Also, in an interesting Q&A on a ZDnet blog post, Microsoft said that there will be no private Azure-based clouds, i.e., enterprises won’t be able to take the Azure software and host it in their own data centers. What’s not clear is whether or not the software written for Azure will be portable into the enterprise environment. Portability of this sort is a feature that Microsoft, with its complete control over the entire stack, is uniquely well-positioned to be able to deliver.
I’ve just finished writing one of my presentations for Gartner’s Business Continuity Management Summit. My pitch is focused upon looking at colocation as well as the future of cloud infrastructure for disaster recovery purposes. (My other pitch at the conference is on network resiliency.)
When I started out to write this, I’d actually been expecting that some providers who had indicated that they’d have formal cloud DR services coming out shortly would be able to provide me with a briefing on what they were planning to offer. But that, unfortunately, turned out not to be the case in the end. So the pitch has been more focused on do-it-yourself cloud DR.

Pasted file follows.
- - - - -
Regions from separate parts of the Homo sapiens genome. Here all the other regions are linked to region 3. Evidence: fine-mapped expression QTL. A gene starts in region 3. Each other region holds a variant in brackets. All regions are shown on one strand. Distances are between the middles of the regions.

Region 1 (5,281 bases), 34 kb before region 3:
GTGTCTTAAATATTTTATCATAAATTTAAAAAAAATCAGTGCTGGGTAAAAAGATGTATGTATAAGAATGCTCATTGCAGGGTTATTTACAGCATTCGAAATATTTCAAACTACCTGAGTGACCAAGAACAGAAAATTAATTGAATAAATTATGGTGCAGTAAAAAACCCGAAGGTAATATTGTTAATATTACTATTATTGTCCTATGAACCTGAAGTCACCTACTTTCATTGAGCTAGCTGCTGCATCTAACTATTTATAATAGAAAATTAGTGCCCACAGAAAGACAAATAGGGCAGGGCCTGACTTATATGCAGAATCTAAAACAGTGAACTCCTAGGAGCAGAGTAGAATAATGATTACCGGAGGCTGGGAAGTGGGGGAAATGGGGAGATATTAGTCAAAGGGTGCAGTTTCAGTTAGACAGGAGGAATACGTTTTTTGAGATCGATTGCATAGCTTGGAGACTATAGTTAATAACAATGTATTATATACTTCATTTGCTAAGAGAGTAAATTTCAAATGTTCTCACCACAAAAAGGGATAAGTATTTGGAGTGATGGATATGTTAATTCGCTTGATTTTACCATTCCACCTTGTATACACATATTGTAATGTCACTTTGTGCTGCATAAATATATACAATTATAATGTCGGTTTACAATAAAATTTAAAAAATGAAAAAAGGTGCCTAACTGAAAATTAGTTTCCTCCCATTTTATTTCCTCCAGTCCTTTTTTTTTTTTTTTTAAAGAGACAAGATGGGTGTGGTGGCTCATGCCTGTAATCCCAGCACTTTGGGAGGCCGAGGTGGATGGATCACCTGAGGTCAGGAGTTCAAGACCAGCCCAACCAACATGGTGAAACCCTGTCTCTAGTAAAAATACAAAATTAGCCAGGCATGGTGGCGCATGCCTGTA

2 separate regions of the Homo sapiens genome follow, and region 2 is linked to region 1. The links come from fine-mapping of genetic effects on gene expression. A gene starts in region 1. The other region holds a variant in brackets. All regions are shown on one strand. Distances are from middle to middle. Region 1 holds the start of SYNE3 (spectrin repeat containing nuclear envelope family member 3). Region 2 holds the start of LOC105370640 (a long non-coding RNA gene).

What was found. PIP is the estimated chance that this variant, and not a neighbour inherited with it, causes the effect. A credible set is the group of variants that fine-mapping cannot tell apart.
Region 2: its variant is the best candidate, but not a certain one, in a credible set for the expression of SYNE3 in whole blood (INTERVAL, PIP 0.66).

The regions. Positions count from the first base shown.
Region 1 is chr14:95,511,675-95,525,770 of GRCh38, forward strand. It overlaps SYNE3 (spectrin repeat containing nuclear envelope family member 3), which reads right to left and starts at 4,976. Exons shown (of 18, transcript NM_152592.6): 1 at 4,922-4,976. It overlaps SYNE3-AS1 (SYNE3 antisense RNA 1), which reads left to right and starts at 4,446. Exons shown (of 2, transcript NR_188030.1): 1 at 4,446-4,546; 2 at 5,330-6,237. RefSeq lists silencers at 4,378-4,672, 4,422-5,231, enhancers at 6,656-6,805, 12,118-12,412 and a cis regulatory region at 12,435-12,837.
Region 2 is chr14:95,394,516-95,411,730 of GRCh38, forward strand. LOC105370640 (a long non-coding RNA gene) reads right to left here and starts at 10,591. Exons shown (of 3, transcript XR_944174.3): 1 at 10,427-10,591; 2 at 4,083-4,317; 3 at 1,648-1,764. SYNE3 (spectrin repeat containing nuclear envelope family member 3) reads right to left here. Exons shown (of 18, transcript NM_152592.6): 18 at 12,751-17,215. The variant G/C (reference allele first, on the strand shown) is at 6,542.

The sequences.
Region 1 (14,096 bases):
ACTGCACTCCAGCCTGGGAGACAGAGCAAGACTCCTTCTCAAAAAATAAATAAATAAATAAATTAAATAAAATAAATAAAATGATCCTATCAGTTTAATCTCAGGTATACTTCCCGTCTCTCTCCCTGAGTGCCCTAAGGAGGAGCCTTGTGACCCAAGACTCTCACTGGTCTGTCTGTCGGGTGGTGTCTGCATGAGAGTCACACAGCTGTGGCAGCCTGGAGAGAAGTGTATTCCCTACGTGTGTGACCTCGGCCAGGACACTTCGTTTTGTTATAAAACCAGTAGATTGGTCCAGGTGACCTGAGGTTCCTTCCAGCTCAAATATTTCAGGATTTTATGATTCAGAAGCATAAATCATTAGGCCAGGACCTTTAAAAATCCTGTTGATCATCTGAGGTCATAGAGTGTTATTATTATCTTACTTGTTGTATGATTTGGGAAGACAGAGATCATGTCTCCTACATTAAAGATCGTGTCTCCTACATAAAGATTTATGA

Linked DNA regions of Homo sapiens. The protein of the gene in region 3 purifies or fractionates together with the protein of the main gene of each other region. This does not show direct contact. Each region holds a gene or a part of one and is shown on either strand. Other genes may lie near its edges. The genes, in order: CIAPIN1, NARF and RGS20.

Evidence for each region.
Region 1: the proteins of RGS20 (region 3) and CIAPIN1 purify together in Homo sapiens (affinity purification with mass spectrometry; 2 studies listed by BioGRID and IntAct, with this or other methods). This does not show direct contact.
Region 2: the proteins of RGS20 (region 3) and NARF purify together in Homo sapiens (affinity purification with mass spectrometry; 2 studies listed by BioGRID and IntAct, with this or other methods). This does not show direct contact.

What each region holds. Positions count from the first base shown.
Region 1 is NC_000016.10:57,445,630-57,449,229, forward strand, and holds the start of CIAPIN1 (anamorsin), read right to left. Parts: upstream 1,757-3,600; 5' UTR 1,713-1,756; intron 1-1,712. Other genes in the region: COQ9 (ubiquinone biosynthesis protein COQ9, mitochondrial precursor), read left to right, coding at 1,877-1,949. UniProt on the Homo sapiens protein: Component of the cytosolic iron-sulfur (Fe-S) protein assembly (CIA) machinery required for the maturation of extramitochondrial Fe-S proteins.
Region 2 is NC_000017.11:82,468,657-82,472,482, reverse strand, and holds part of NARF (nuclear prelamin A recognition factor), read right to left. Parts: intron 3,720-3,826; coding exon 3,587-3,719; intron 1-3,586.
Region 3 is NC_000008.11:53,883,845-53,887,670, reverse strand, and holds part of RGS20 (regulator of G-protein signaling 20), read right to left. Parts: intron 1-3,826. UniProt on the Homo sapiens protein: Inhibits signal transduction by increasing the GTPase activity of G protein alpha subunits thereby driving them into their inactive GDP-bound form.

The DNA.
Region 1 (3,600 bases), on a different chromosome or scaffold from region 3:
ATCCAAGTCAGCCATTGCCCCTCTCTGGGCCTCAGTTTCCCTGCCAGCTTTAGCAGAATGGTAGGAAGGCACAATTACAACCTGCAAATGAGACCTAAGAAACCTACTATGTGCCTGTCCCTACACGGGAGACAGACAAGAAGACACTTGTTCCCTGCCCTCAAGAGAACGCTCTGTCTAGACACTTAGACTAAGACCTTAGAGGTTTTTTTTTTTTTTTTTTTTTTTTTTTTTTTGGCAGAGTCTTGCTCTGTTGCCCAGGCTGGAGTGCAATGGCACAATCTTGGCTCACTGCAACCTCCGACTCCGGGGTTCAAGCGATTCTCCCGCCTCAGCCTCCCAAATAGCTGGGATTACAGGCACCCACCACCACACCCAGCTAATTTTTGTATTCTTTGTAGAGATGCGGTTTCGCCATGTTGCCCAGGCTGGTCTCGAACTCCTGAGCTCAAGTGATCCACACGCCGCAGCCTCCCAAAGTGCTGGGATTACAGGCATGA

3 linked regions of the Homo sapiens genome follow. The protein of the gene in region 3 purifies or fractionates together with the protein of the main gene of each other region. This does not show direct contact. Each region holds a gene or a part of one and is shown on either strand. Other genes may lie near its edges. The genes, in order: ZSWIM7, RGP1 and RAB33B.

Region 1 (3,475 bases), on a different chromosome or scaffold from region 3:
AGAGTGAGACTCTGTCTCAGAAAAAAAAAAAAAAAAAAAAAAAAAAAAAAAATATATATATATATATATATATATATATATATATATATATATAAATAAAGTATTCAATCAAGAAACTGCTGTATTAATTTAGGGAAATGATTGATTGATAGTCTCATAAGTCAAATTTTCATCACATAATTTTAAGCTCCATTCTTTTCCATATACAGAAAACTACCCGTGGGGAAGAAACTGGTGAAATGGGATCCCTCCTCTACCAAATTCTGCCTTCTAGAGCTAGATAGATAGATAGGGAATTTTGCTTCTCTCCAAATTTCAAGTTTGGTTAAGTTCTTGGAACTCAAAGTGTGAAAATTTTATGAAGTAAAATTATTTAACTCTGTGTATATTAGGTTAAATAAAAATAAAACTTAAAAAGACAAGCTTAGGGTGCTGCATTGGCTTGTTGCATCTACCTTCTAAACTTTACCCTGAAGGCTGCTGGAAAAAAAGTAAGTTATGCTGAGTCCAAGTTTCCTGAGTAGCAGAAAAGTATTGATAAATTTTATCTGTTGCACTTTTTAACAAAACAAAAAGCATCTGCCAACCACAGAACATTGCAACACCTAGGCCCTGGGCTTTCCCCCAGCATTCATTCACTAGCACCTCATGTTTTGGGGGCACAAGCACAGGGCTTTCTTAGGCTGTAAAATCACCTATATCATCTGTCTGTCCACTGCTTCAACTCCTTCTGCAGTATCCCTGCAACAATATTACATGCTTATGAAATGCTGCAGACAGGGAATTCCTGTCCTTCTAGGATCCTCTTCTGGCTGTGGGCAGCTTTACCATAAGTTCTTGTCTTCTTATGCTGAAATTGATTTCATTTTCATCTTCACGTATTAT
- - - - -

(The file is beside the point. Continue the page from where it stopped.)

Lightweight DR services have appeared and disappeared from the market at an interesting rate ever since Inflow (many years and many acquisitions ago) began offering a service focused on smaller mid-market customers that couldn’t typically afford full-service DR solutions. It’s a natural complement to colocation (in fact, a substantial percentage of the people who use colo do it for a secondary site), and now, a natural complement to the cloud.
My newest research notes are all collaborative efforts.
Forecast: Sizing the Cloud; Understanding the Opportunities in Cloud Services. This is Gartner’s official take on cloud segmentation and forecasting through 2013. It was a large-team effort; my contribution was primarily on the compute services portion.